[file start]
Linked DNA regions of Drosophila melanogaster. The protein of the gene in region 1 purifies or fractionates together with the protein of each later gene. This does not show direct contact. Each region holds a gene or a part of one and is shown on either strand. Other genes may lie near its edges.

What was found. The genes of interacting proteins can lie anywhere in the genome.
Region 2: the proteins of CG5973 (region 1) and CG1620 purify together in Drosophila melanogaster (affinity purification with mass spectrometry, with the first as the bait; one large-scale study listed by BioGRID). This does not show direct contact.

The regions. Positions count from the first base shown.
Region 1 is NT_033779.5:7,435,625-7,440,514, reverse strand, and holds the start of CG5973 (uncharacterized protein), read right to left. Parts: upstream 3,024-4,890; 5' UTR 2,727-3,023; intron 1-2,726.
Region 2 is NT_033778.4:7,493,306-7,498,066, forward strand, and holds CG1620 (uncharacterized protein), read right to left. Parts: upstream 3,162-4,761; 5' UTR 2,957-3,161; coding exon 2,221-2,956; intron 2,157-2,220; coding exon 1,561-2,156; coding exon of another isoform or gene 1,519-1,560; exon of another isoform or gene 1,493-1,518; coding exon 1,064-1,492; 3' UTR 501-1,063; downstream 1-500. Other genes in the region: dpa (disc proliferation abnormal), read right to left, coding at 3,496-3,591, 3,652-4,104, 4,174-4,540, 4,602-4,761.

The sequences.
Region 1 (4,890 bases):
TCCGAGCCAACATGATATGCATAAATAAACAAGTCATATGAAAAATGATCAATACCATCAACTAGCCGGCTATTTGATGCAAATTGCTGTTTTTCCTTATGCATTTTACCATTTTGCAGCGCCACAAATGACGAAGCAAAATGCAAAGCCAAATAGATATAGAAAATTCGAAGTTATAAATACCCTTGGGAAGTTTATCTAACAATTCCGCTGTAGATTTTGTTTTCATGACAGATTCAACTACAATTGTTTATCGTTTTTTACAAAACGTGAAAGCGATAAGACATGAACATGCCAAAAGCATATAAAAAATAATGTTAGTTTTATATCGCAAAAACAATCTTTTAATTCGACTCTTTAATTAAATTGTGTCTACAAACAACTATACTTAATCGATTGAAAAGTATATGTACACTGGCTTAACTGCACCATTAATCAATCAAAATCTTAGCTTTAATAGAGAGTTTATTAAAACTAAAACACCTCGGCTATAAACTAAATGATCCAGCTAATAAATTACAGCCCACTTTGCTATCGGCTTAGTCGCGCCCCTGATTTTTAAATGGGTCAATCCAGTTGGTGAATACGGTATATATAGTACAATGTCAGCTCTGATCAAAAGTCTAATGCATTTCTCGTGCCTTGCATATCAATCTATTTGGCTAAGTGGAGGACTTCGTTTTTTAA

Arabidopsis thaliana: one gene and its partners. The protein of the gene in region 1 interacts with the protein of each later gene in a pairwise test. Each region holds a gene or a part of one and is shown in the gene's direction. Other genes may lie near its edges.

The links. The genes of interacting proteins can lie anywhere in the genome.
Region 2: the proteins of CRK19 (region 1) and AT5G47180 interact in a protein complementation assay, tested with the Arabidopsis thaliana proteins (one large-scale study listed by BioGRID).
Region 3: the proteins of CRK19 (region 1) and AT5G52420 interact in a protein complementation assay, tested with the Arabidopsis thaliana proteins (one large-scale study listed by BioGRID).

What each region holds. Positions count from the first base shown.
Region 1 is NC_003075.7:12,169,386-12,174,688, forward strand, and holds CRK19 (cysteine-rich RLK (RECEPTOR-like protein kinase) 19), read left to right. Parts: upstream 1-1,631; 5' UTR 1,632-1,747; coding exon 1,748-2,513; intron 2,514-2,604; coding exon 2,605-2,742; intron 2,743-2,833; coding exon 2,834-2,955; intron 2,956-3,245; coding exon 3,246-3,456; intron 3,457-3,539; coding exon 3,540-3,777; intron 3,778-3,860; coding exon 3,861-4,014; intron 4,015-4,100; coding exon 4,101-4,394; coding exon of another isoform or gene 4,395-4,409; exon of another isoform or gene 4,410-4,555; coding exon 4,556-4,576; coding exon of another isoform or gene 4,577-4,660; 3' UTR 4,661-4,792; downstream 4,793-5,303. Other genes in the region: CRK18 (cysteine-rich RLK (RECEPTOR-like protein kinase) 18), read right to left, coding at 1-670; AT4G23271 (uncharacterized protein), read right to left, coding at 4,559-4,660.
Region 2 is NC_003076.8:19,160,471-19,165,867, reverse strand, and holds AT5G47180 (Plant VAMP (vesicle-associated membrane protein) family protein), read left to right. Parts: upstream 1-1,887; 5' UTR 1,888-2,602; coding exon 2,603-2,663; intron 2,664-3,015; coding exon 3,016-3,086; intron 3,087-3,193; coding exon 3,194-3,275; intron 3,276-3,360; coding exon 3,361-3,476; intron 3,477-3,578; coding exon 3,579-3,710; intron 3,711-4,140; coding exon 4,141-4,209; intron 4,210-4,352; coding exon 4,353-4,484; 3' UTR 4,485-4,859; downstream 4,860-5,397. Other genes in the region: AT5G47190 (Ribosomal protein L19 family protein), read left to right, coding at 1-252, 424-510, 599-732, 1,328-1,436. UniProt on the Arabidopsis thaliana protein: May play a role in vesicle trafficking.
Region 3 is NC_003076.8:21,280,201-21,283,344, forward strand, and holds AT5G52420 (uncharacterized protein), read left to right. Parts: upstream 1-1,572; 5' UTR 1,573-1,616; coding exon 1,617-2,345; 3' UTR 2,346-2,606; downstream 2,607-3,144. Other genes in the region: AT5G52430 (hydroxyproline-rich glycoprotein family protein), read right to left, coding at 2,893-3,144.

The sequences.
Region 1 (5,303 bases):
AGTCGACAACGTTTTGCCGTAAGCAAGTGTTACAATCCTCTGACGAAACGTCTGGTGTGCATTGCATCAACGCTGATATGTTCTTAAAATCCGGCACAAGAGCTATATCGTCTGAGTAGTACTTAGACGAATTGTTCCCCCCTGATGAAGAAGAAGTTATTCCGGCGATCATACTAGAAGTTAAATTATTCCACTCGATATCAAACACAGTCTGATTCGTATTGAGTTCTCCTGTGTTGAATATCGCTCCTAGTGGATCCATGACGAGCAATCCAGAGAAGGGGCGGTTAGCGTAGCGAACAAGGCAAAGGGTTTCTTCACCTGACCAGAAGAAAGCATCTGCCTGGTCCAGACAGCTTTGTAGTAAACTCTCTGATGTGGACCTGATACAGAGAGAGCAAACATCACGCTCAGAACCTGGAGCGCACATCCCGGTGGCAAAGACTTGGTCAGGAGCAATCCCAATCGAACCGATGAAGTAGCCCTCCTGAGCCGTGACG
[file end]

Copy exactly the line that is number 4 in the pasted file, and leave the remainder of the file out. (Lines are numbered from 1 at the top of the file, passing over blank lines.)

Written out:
The regions. Positions count from the first base shown.